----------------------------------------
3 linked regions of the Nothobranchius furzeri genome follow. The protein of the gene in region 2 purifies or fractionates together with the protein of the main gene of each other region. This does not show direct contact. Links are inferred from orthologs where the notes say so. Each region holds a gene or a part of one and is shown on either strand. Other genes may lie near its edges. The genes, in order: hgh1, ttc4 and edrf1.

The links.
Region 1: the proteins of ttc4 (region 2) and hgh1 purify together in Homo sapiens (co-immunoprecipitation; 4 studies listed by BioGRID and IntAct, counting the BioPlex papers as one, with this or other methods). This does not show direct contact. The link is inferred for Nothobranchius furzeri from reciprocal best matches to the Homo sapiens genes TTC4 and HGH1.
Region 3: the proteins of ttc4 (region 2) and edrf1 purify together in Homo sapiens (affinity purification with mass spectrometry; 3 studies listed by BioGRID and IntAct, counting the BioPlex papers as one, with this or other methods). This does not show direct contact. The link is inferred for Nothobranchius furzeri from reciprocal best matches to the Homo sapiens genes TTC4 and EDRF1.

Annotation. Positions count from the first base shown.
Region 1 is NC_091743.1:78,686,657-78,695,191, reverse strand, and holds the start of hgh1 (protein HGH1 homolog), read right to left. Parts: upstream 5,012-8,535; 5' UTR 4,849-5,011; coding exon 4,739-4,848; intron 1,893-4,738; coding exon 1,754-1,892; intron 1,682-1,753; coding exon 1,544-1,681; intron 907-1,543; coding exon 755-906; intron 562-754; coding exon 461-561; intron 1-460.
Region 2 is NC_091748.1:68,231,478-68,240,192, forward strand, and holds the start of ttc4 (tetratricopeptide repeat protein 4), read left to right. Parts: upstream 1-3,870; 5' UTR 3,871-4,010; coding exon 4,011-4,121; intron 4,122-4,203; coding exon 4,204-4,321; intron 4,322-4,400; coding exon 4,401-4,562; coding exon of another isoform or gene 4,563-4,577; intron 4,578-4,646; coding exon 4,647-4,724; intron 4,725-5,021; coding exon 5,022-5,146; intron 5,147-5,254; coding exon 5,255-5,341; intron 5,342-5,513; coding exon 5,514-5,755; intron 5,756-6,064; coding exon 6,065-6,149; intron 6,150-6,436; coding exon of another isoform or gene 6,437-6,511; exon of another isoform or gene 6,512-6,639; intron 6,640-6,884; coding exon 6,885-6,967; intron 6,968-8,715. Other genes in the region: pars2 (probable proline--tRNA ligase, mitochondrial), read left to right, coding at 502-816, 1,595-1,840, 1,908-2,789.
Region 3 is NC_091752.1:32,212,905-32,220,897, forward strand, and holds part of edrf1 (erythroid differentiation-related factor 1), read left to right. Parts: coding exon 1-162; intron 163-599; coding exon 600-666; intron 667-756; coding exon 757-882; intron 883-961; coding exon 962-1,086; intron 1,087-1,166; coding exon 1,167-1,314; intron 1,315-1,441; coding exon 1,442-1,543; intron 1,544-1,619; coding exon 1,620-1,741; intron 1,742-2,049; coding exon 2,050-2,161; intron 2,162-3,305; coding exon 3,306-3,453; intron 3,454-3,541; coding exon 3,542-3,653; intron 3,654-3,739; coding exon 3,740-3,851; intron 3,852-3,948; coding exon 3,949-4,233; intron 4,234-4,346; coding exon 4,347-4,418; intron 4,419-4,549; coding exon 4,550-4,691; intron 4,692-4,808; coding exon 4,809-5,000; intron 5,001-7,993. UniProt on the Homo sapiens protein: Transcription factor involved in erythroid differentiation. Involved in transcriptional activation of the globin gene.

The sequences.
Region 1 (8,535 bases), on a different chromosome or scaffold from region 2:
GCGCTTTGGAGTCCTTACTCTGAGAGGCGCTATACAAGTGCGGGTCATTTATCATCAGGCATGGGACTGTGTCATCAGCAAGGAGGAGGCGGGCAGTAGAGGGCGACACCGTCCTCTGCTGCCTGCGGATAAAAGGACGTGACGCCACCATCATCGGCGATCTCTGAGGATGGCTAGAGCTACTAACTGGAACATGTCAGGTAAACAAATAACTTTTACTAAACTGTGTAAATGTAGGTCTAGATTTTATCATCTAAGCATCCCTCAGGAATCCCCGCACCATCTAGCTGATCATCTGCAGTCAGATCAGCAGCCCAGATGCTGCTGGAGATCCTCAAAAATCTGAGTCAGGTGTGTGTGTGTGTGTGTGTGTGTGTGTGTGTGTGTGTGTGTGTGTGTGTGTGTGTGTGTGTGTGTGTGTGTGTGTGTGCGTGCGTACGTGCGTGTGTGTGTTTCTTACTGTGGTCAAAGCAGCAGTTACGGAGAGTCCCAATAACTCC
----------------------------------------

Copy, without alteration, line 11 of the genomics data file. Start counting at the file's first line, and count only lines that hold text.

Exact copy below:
GCGCTTTGGAGTCCTTACTCTGAGAGGCGCTATACAAGTGCGGGTCATTTATCATCAGGCATGGGACTGTGTCATCAGCAAGGAGGAGGCGGGCAGTAGAGGGCGACACCGTCCTCTGCTGCCTGCGGATAAAAGGACGTGACGCCACCATCATCGGCGATCTCTGAGGATGGCTAGAGCTACTAACTGGAACATGTCAGGTAAACAAATAACTTTTACTAAACTGTGTAAATGTAGGTCTAGATTTTATCATCTAAGCATCCCTCAGGAATCCCCGCACCATCTAGCTGATCATCTGCAGTCAGATCAGCAGCCCAGATGCTGCTGGAGATCCTCAAAAATCTGAGTCAGGTGTGTGTGTGTGTGTGTGTGTGTGTGTGTGTGTGTGTGTGTGTGTGTGTGTGTGTGTGTGTGTGTGTGTGTGTGTGTGCGTGCGTACGTGCGTGTGTGTGTTTCTTACTGTGGTCAAAGCAGCAGTTACGGAGAGTCCCAATAACTCC